Jeff Schultz

This AJC sports blogger takes things seriously when he has to, but he really would rather not

Falcons' Freeman underpaid but determining his value isn't easy


FLOWERY BRANCH -- Devonta Freeman, who's arguably the most underpaid player in the NFL today, made the right decision to report on time to Falcons' training camp. It reaffirmed his intention to minimize the potential distraction of his contract negotiations.

But this never was expected to be an easy negotiation and if it drags on it won't be a surprise. As good as Freeman is and as valuable as he is in the Falcons' offense, his overarching value to the team's future probably isn't as high as he wants to believe.

That's not meant as a shot at the fourth-year running back. He has far outplayed his rookie contract, which will pay him $1.797 million this season -- a total payout that ranks tied for 31st among NFL back (barely ahead of former Falcon Jacquizz Rodgers of Tampa Bay). Freeman has rushed for more than 1,000 yards in consecutive seasons and in the last two years has combined for 3,175 rushing-receiving yards and 27 touchdowns.

But there are some football and economic realities his camp must come to terms with:

• Football reality: Matt Ryan and Julio Jones are the Falcons' offensive stars. In a pass-happy league where running backs have been devalued, it's questionable whether the Falcons place as high a value on Freeman as they do No. 2 receiver Mohamed Sanu, who last year signed a five-year, $32.5 million contract with $14 million guaranteed. (That's an important bar to remember in these negotiations). He's also not going to be paid on the same level as Pittsburgh's Le'Veon Bell (who likely will play for a $12.1 million franchise tag after rejecting a five-year offer) or Buffalo's LeSean McCoy (five years, $40.5 million with $18.25 guaranteed).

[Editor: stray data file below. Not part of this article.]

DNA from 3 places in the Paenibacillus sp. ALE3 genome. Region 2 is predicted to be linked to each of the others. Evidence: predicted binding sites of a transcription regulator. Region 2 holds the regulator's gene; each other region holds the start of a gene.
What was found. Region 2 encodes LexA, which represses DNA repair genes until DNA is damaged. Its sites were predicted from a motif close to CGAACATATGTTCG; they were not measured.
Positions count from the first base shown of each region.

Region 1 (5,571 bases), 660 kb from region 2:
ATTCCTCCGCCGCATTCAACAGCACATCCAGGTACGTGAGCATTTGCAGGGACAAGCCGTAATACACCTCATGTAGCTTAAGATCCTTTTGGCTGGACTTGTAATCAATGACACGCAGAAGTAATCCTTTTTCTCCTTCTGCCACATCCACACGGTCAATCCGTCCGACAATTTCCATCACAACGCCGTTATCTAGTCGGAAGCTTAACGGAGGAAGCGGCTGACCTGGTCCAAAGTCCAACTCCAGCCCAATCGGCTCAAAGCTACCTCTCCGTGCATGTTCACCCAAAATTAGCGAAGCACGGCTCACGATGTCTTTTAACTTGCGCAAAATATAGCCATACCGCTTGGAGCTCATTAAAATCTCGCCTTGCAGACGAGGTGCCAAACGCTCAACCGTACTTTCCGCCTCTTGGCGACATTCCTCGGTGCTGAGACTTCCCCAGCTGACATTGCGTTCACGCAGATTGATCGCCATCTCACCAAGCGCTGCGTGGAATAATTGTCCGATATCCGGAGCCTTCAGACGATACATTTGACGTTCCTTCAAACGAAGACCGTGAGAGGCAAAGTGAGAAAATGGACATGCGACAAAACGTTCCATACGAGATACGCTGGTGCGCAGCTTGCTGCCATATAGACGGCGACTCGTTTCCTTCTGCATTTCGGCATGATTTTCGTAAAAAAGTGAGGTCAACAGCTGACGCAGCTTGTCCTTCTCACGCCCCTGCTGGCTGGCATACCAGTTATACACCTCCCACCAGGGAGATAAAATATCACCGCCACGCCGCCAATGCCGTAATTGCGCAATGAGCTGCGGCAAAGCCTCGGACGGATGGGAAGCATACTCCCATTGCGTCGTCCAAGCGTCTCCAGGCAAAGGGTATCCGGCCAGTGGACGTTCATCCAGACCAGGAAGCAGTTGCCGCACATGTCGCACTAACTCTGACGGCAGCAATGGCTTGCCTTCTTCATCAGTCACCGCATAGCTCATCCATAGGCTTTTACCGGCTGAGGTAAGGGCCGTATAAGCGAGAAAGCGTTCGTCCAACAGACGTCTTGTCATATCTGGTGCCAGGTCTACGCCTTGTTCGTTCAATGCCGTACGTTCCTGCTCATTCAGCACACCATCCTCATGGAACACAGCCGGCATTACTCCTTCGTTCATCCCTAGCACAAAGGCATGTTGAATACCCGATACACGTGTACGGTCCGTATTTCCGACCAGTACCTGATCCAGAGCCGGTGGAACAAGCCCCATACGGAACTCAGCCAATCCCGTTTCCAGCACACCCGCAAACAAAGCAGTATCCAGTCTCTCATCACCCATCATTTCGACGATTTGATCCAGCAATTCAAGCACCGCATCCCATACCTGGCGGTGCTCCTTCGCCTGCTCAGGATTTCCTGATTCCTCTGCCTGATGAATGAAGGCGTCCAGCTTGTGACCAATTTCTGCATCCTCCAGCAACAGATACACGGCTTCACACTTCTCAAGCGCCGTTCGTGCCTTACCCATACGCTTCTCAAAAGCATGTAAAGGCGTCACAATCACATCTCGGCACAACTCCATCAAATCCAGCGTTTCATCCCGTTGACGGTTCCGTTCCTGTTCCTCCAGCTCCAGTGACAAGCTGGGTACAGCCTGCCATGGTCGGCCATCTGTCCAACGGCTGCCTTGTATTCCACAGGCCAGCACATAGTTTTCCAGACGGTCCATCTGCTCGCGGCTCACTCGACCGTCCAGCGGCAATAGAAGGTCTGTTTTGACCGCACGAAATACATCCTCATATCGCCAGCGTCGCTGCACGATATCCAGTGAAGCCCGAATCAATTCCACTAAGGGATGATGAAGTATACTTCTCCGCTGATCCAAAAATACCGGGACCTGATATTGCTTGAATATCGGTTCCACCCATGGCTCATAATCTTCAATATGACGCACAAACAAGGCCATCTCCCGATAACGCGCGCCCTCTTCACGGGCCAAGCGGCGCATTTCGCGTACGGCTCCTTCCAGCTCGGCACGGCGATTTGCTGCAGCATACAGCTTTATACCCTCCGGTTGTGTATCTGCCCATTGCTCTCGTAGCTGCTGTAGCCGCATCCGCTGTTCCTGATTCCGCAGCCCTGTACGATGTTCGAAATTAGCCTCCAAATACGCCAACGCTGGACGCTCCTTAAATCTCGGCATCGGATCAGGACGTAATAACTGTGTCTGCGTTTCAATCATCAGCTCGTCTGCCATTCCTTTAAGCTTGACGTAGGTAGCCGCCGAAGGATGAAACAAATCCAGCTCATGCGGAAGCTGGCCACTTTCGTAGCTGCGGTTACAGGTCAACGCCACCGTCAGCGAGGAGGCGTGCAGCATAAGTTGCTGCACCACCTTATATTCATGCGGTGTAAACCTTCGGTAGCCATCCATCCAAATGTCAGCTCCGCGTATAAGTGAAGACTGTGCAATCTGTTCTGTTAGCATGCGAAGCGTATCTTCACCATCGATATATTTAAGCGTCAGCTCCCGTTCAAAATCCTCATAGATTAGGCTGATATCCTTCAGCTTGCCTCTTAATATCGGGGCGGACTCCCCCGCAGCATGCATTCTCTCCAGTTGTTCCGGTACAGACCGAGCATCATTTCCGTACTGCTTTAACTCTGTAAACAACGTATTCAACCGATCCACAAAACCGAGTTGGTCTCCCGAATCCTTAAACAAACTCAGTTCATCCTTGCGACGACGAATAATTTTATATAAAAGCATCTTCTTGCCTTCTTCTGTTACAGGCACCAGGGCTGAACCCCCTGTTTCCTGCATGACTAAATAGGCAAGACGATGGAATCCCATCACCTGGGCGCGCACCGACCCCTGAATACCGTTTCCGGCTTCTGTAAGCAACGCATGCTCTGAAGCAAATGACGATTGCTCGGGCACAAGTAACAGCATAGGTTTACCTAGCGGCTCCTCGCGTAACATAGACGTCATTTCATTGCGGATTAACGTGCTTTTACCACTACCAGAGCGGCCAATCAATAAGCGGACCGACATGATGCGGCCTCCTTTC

Another factor: Some consider Tevin Coleman, who shares running back duties, just as good as Freeman. Coleman is one of the fastest players on the team in the open field and his contract is up following the 2018 season (one year after Freeman). If the Falcons set the bar too high with Freeman's contract, it's going to be difficult to keep Coleman.

Finally, it's worth noting the Falcons drafted a running back in the fifth round, Brian Hill of Wyoming, who rushed for 1,860 yards and 22 touchdowns last season.

• Economic reality: Jones (five years, $71.3 million) and Desmond Trufant (five years, $68.7 million) have been given big deals. Ryan's deal has only two seasons left -- as does Coleman, left tackle Jake Matthews' and defensive tackle Grady Jarrett (who had three sacks in the Super Bowl and is an emerging leader on the defense). Ryan is coming off an MVP season and logic says he will get a bundle (again). The Falcons presumably will want to get his deal done sometime next year. So again, fitting in a big contract for Freeman won't be easy.

It's a delicate situation because the Falcons don't want to lose Freeman but they also know they can't over-commit to him. And if this deal somehow falls apart, they'll survive.

Previously on Freeman: Falcons Freeman says he won't let negotiations affect him

Also previously: Falcons not 'trading' Freeman but Tweets forecast ugly negotiations

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About the Author

Jeff Schultz is a general sports columnist and blogger who isn't afraid to share his opinion, which may not necessarily jibe with yours.